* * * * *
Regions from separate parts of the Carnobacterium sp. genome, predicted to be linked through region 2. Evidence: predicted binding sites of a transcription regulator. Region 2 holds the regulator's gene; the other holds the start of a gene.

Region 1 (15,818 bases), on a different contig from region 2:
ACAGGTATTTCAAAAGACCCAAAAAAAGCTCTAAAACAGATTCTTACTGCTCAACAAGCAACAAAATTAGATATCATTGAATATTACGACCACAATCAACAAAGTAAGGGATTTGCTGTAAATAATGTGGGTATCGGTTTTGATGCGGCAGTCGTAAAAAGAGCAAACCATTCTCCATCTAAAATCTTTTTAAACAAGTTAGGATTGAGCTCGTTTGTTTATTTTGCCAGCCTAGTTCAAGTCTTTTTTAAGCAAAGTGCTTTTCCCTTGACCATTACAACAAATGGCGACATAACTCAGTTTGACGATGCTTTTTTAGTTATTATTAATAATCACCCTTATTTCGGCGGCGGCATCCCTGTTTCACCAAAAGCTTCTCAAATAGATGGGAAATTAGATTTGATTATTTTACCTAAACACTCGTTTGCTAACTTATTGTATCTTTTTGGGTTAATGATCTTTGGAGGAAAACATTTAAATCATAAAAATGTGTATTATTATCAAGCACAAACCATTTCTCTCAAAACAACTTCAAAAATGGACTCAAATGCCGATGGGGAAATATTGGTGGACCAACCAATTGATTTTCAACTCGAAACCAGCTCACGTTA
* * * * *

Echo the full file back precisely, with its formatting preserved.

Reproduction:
Regions from separate parts of the Carnobacterium sp. genome, predicted to be linked through region 2. Evidence: predicted binding sites of a transcription regulator. Region 2 holds the regulator's gene; the other holds the start of a gene.

Region 1 (15,818 bases), on a different contig from region 2:
ACAGGTATTTCAAAAGACCCAAAAAAAGCTCTAAAACAGATTCTTACTGCTCAACAAGCAACAAAATTAGATATCATTGAATATTACGACCACAATCAACAAAGTAAGGGATTTGCTGTAAATAATGTGGGTATCGGTTTTGATGCGGCAGTCGTAAAAAGAGCAAACCATTCTCCATCTAAAATCTTTTTAAACAAGTTAGGATTGAGCTCGTTTGTTTATTTTGCCAGCCTAGTTCAAGTCTTTTTTAAGCAAAGTGCTTTTCCCTTGACCATTACAACAAATGGCGACATAACTCAGTTTGACGATGCTTTTTTAGTTATTATTAATAATCACCCTTATTTCGGCGGCGGCATCCCTGTTTCACCAAAAGCTTCTCAAATAGATGGGAAATTAGATTTGATTATTTTACCTAAACACTCGTTTGCTAACTTATTGTATCTTTTTGGGTTAATGATCTTTGGAGGAAAACATTTAAATCATAAAAATGTGTATTATTATCAAGCACAAACCATTTCTCTCAAAACAACTTCAAAAATGGACTCAAATGCCGATGGGGAAATATTGGTGGACCAACCAATTGATTTTCAACTCGAAACCAGCTCACGTTA